I see it's coming up 3 weeks since my last post on this project. As those of you who have read of my past painting travails will expect, it's this aspect of the build which has been keeping my fund of expletives flowing.
The white Mr Surfacer 1000 is less a filler than a primer. The first coats just showed up flaws which had to be filled and sanded, not helped by the pieces falling off the painting stand just after a coat had been put on, so they were nice and sticky and picked up lots of bits
I had intended to paint it with Railmatch BR warning panel yellow - I started with an old can found in the back of the garage, which proceeded to spray a very thin, runny gloop onto the frames, despite vigorous shaking of the can. Having wiped the worst off and rubbed the frames down I bought a nice new can, but decided that the yellow was too egg-yolky. I had seen some interesting spray cans of acrylic paint in an art shop in Oxford, so decided to try that. The can is 400ml, and cost £4.95 - special offer (means no-one is buying it). The pressure is lower than the usual spray, but the paint covers well. On the down side, it takes a long time to dry - it seems to remain 'sticky' for a couple of days. Also, perhaps because of the low pressure, the coat is a bit orange-peely. The yellow is a shade lemony, too - all very fruity.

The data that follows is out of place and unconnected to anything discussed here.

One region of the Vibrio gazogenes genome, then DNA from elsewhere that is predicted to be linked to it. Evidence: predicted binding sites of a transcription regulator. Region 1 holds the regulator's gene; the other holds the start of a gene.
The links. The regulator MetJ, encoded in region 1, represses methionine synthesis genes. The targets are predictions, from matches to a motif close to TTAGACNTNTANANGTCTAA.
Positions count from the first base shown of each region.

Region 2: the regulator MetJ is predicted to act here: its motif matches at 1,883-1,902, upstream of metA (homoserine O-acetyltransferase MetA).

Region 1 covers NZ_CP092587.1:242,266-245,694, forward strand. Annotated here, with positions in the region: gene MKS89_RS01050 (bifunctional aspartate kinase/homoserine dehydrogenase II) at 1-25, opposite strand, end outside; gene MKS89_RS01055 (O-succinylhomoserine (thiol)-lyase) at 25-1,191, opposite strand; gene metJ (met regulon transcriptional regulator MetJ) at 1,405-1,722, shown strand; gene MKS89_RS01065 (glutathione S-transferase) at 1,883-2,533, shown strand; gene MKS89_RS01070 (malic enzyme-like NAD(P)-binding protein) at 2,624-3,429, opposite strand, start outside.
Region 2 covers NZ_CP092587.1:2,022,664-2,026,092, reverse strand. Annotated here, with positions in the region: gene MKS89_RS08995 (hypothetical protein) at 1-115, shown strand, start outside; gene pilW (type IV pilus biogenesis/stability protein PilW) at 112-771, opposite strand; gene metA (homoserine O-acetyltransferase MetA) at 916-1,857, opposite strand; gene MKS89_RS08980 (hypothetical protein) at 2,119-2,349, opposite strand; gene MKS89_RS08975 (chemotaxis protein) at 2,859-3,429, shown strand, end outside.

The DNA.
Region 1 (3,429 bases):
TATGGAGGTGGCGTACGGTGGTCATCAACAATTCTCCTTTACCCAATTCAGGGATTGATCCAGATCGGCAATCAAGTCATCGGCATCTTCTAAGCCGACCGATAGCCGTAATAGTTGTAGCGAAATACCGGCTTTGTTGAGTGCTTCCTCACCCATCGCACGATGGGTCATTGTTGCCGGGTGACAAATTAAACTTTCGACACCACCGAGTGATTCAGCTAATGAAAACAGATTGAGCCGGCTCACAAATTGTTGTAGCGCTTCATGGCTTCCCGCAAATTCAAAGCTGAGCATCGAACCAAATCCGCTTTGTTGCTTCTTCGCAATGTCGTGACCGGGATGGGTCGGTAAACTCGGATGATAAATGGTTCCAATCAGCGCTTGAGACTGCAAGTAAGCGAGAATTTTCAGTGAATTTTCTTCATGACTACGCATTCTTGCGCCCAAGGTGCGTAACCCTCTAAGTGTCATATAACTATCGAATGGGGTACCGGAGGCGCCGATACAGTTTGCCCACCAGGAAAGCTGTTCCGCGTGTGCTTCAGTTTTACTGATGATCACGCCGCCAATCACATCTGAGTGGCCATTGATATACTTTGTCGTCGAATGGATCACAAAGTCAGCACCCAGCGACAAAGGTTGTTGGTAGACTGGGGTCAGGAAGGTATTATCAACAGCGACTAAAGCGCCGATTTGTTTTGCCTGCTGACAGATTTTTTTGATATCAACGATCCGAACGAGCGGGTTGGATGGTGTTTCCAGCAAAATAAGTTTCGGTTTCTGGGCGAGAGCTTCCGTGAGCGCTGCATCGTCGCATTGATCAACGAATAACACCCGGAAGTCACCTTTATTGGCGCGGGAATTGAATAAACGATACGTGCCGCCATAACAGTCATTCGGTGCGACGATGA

The results so far:
Now to add to the angst - weathering. I was in Howes model shop recently and saw some stuff called Modelmates Weathering Liquid. This is a coloured ink, for want of a better word, that is water soluble and can be thinned to achieve varying shades. You can work it with damp cotton buds or rag after application to get different effects. I've got Mud Brown, Rusty Red and Slate Grey, and I'm going to try it out on some test pieces before it gets anywhere near the model - hours of fun.